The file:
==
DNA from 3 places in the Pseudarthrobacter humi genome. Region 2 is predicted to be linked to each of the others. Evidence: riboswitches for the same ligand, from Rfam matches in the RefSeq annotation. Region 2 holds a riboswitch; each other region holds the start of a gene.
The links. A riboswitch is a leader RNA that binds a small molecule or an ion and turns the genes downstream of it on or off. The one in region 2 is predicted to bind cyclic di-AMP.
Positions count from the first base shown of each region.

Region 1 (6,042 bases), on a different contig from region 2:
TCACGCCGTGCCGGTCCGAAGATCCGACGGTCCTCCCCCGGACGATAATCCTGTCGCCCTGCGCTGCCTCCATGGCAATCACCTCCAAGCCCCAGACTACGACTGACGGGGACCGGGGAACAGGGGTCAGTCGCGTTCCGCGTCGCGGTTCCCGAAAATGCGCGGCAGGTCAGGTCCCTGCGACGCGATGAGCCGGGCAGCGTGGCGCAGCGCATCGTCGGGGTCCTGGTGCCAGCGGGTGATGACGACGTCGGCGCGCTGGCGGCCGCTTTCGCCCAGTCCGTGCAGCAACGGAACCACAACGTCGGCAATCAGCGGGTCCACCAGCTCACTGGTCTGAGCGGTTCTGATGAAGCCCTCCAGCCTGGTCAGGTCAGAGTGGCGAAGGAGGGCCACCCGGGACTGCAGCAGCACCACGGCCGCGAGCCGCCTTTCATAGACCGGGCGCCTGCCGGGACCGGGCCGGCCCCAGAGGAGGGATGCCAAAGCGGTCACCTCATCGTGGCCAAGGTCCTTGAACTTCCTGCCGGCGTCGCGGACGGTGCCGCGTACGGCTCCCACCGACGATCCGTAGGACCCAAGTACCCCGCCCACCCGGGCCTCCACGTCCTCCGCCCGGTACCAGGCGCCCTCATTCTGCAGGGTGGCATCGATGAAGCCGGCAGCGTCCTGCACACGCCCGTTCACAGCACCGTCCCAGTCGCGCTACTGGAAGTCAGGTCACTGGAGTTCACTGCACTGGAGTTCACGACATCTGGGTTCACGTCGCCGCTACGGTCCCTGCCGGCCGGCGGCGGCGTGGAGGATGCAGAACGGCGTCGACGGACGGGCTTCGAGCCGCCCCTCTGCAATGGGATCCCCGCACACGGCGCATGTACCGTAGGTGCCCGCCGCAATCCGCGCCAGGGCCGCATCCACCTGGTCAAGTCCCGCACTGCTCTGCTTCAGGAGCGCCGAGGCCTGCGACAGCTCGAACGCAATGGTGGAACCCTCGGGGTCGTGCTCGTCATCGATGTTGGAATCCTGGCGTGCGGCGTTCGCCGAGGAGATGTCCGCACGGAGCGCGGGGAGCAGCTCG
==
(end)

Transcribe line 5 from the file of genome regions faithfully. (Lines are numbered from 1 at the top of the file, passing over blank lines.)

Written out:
TCACGCCGTGCCGGTCCGAAGATCCGACGGTCCTCCCCCGGACGATAATCCTGTCGCCCTGCGCTGCCTCCATGGCAATCACCTCCAAGCCCCAGACTACGACTGACGGGGACCGGGGAACAGGGGTCAGTCGCGTTCCGCGTCGCGGTTCCCGAAAATGCGCGGCAGGTCAGGTCCCTGCGACGCGATGAGCCGGGCAGCGTGGCGCAGCGCATCGTCGGGGTCCTGGTGCCAGCGGGTGATGACGACGTCGGCGCGCTGGCGGCCGCTTTCGCCCAGTCCGTGCAGCAACGGAACCACAACGTCGGCAATCAGCGGGTCCACCAGCTCACTGGTCTGAGCGGTTCTGATGAAGCCCTCCAGCCTGGTCAGGTCAGAGTGGCGAAGGAGGGCCACCCGGGACTGCAGCAGCACCACGGCCGCGAGCCGCCTTTCATAGACCGGGCGCCTGCCGGGACCGGGCCGGCCCCAGAGGAGGGATGCCAAAGCGGTCACCTCATCGTGGCCAAGGTCCTTGAACTTCCTGCCGGCGTCGCGGACGGTGCCGCGTACGGCTCCCACCGACGATCCGTAGGACCCAAGTACCCCGCCCACCCGGGCCTCCACGTCCTCCGCCCGGTACCAGGCGCCCTCATTCTGCAGGGTGGCATCGATGAAGCCGGCAGCGTCCTGCACACGCCCGTTCACAGCACCGTCCCAGTCGCGCTACTGGAAGTCAGGTCACTGGAGTTCACTGCACTGGAGTTCACGACATCTGGGTTCACGTCGCCGCTACGGTCCCTGCCGGCCGGCGGCGGCGTGGAGGATGCAGAACGGCGTCGACGGACGGGCTTCGAGCCGCCCCTCTGCAATGGGATCCCCGCACACGGCGCATGTACCGTAGGTGCCCGCCGCAATCCGCGCCAGGGCCGCATCCACCTGGTCAAGTCCCGCACTGCTCTGCTTCAGGAGCGCCGAGGCCTGCGACAGCTCGAACGCAATGGTGGAACCCTCGGGGTCGTGCTCGTCATCGATGTTGGAATCCTGGCGTGCGGCGTTCGCCGAGGAGATGTCCGCACGGAGCGCGGGGAGCAGCTCG